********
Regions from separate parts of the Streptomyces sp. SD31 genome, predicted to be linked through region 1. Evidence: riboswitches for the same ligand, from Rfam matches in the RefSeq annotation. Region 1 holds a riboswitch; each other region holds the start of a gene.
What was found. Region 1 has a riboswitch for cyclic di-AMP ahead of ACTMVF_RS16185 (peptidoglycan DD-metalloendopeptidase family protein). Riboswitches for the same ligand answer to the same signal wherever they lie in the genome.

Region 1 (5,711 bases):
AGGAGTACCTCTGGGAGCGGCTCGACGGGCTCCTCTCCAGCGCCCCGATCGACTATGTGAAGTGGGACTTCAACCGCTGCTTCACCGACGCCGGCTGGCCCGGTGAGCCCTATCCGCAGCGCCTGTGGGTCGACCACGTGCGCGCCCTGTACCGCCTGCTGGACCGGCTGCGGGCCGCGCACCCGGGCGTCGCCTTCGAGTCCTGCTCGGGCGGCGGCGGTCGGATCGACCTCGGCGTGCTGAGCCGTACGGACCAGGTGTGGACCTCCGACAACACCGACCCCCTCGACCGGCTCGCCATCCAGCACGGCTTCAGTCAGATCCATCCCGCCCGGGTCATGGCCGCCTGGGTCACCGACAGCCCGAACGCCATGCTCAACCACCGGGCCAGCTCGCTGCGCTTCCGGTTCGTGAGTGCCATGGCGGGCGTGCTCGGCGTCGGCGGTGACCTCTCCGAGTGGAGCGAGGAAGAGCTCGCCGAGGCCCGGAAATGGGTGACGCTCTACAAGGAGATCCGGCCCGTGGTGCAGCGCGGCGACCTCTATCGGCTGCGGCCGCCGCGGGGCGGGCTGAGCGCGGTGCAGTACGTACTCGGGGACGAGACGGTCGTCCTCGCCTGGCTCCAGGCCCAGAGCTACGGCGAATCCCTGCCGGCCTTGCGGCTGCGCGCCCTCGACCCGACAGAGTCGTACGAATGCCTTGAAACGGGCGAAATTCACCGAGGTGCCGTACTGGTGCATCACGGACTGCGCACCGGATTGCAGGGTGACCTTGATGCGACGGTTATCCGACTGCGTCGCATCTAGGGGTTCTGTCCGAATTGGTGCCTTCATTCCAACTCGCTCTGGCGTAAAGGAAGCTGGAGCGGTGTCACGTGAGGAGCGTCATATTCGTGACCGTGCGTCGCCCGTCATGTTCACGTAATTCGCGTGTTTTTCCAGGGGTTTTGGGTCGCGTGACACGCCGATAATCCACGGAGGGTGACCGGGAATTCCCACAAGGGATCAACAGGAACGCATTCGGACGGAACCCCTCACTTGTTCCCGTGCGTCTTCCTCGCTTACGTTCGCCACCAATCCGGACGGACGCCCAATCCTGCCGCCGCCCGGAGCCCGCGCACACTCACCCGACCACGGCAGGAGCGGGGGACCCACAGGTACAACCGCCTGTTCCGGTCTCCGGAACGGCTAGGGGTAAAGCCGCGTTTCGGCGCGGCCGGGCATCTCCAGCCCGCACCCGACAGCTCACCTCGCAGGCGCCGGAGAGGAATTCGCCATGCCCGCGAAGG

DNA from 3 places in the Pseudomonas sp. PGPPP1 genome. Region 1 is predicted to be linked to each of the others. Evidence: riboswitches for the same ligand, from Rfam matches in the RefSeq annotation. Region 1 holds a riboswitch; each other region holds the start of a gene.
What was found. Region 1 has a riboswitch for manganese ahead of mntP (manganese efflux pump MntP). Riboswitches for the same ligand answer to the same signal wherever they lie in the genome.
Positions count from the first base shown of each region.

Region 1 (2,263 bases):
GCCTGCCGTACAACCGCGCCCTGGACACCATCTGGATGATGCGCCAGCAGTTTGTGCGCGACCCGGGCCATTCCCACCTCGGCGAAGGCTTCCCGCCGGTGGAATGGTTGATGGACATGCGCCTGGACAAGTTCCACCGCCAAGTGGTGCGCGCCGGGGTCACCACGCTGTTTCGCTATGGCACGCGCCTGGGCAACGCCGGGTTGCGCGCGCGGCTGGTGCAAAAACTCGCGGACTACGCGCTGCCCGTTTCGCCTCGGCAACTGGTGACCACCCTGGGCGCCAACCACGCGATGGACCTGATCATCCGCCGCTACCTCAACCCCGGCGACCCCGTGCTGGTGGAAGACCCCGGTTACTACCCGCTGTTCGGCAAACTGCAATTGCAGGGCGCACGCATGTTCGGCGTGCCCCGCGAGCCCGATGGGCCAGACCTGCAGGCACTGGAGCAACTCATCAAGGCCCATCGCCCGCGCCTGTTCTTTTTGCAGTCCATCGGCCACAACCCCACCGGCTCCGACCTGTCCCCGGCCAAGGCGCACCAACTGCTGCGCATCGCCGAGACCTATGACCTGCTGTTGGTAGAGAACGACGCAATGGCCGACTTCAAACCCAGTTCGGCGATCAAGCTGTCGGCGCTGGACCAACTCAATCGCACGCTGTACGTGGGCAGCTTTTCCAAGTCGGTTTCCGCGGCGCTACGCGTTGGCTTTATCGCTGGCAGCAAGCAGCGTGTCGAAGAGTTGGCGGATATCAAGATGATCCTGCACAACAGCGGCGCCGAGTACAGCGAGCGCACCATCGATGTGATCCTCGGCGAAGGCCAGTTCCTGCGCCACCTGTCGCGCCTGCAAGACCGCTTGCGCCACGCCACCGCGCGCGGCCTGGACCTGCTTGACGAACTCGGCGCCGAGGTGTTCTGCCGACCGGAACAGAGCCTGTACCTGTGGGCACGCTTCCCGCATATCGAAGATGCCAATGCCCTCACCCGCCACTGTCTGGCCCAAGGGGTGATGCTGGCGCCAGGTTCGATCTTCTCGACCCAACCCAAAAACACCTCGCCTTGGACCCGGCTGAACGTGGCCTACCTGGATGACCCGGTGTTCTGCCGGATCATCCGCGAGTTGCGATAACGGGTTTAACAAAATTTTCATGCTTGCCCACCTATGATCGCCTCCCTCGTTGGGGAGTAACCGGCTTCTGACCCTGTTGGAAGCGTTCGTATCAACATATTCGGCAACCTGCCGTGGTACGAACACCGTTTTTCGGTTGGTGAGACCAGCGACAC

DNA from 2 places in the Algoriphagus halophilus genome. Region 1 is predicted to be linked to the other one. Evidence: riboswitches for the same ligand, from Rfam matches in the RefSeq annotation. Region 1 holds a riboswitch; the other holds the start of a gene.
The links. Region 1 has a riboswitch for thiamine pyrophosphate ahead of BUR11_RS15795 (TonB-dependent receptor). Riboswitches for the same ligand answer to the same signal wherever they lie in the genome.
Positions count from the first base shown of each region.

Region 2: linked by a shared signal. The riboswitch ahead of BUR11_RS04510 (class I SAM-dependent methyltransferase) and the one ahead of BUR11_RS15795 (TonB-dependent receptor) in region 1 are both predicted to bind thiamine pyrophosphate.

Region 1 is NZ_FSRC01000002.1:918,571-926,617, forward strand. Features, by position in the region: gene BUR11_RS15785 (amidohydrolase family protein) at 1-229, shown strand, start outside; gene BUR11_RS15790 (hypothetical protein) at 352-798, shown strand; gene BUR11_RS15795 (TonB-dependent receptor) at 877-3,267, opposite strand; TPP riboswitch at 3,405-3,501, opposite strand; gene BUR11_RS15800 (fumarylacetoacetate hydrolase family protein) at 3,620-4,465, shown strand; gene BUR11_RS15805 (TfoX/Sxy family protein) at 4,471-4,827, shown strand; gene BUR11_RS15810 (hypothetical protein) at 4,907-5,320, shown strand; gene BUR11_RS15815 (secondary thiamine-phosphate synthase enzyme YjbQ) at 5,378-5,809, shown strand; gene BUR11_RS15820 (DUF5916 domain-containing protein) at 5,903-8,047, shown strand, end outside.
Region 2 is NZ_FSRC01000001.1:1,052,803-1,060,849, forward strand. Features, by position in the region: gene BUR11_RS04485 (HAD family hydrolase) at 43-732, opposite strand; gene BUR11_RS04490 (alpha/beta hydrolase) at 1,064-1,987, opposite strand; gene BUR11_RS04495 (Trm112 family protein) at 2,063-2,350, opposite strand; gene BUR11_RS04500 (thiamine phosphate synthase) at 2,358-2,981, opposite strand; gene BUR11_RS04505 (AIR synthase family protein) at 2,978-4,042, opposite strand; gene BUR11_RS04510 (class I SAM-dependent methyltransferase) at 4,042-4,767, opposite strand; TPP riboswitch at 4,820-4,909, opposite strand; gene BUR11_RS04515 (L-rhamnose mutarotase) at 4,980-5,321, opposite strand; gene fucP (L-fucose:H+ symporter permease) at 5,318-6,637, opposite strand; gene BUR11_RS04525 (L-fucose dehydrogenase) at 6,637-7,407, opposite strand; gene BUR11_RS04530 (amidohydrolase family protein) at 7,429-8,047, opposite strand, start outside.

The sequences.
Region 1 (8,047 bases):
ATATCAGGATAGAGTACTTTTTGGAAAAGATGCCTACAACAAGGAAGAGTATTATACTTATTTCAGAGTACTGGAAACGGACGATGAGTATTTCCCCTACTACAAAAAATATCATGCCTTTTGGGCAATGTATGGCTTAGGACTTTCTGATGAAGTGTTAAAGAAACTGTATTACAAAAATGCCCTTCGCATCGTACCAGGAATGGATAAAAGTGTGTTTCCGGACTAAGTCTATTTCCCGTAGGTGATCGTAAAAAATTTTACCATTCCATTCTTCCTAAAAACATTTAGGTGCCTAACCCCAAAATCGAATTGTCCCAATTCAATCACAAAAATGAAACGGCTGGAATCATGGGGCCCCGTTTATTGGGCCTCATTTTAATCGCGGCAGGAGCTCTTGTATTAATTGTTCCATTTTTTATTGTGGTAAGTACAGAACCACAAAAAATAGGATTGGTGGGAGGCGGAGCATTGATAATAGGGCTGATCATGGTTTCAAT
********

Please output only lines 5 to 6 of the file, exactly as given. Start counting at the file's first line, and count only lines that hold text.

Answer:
DNA from 3 places in the Pseudomonas sp. PGPPP1 genome. Region 1 is predicted to be linked to each of the others. Evidence: riboswitches for the same ligand, from Rfam matches in the RefSeq annotation. Region 1 holds a riboswitch; each other region holds the start of a gene.
What was found. Region 1 has a riboswitch for manganese ahead of mntP (manganese efflux pump MntP). Riboswitches for the same ligand answer to the same signal wherever they lie in the genome.